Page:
Submission as an Act of Faith
Nevertheless, if we had a choice, we’d probably choose the waters parting. It hurts when God says no or chooses to not intervene. The fear of such an outcome might keep us from opening up to God in prayer. We’re scared of what God will or will not do, which causes a strain on our relationship with Him. When this happens, I believe that God has grace and mercy upon us. His kindness and love are still accessible even when we fail to face the burdens that frighten our souls.
I have a deep sense of gratitude for the times that God has covered me, despite my lack of trust. I caution, however, that we do not lose sight of the fact that God’s grace isn’t the same as God’s blessings. So while yes, in our weakness, God is still strong, the Bible also teaches us in Hebrews 11:6, But without faith it is impossible to please Him, for he who comes to God must believe that He is, and that He is a rewarder of those who diligently seek Him.
In faith, we understand that accepting God’s will isn’t just applicable when we don’t get what we want. “Your will be done” is also the promise that allows the impossible to become possible. Too often, a lack of faith will have us default to the way this world works. We then operate by those standards while proclaiming them as God’s will. That’s blasphemous. We are misrepresenting the character of God due to our own inability to embrace His greatness.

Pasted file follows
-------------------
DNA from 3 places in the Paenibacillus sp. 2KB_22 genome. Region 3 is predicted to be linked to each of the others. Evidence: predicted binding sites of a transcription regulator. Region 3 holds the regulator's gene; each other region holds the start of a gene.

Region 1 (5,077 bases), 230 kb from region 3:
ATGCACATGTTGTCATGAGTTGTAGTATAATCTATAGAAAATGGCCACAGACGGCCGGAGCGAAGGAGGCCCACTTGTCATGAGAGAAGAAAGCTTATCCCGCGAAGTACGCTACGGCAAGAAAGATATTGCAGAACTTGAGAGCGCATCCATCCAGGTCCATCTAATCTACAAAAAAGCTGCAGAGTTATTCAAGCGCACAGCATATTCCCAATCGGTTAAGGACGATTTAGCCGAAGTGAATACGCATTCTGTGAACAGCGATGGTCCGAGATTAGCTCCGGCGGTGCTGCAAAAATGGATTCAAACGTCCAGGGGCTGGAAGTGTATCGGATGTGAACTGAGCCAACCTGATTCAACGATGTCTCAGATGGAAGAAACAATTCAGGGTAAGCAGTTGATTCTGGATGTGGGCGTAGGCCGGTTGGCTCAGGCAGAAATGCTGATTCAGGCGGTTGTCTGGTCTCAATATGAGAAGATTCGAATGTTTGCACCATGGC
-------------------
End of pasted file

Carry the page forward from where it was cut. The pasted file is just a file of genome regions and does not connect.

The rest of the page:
I can’t tell you how many times I’ve been told that “it’s not possible” or “that’s not the way this world works”. I’m thankful that God doesn’t follow the ways of this broken world. It’s been infected with sin and is full of sorrow. This world seeks to enslave us and ultimately destroy us. So no, we don’t want to serve a God that’s going along with the way that this world works.